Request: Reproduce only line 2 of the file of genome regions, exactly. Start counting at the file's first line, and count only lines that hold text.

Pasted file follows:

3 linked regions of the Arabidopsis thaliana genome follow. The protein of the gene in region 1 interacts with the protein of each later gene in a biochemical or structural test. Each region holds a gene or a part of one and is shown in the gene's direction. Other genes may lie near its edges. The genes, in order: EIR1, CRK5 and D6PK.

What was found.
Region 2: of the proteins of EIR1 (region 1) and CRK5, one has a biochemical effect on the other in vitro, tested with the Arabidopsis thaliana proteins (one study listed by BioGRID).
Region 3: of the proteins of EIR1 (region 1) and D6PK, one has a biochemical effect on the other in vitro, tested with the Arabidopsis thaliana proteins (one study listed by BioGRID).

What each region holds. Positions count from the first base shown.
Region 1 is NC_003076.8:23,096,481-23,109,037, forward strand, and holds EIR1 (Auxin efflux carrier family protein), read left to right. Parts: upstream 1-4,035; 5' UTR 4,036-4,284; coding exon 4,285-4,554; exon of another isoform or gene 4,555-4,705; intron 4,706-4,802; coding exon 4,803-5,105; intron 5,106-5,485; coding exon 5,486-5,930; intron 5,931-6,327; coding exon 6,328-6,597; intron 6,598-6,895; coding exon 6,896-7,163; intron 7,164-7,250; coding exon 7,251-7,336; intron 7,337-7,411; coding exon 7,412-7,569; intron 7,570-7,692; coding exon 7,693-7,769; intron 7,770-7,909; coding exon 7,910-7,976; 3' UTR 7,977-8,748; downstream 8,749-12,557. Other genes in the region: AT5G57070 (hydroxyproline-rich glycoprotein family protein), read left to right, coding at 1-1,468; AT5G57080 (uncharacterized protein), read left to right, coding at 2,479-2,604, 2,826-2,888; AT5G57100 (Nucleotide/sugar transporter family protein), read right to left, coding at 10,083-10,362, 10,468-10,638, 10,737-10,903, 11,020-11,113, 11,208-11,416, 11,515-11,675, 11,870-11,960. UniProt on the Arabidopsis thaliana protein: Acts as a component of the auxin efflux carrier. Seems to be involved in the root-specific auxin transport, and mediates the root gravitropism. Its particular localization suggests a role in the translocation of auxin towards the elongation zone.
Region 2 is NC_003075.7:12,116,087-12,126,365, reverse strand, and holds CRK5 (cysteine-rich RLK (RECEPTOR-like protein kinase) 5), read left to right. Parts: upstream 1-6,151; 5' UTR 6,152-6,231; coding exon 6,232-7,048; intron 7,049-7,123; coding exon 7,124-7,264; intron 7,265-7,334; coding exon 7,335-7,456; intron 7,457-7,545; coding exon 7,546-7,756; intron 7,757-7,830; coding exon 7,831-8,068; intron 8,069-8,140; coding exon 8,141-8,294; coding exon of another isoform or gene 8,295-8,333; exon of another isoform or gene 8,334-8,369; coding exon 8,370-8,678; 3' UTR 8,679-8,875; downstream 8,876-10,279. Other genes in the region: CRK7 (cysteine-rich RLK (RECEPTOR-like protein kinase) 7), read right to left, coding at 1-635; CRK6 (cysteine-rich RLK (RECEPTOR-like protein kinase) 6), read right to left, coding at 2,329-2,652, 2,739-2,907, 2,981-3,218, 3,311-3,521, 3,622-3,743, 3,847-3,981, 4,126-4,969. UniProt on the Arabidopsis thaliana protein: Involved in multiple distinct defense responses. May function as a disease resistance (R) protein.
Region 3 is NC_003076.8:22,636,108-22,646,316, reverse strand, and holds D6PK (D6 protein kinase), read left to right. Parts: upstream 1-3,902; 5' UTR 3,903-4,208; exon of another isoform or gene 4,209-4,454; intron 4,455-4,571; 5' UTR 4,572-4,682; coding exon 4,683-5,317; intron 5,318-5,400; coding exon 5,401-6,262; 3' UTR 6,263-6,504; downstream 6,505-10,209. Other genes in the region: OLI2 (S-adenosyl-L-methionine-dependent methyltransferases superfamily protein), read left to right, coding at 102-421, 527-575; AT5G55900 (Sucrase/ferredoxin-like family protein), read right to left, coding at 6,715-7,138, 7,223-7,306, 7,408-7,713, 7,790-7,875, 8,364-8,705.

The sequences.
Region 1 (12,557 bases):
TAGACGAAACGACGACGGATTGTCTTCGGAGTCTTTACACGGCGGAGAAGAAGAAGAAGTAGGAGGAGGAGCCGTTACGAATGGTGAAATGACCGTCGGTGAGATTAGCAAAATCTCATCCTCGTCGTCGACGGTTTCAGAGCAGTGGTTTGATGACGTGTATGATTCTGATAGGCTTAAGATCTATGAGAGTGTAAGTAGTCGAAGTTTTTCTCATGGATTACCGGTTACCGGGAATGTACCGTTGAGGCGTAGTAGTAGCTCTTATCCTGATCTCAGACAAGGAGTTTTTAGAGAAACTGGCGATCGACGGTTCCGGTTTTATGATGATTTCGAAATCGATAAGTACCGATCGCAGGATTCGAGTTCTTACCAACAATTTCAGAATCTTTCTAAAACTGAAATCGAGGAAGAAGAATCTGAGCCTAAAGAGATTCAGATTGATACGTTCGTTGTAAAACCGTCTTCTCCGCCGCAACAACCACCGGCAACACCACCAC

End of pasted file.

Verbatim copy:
What was found.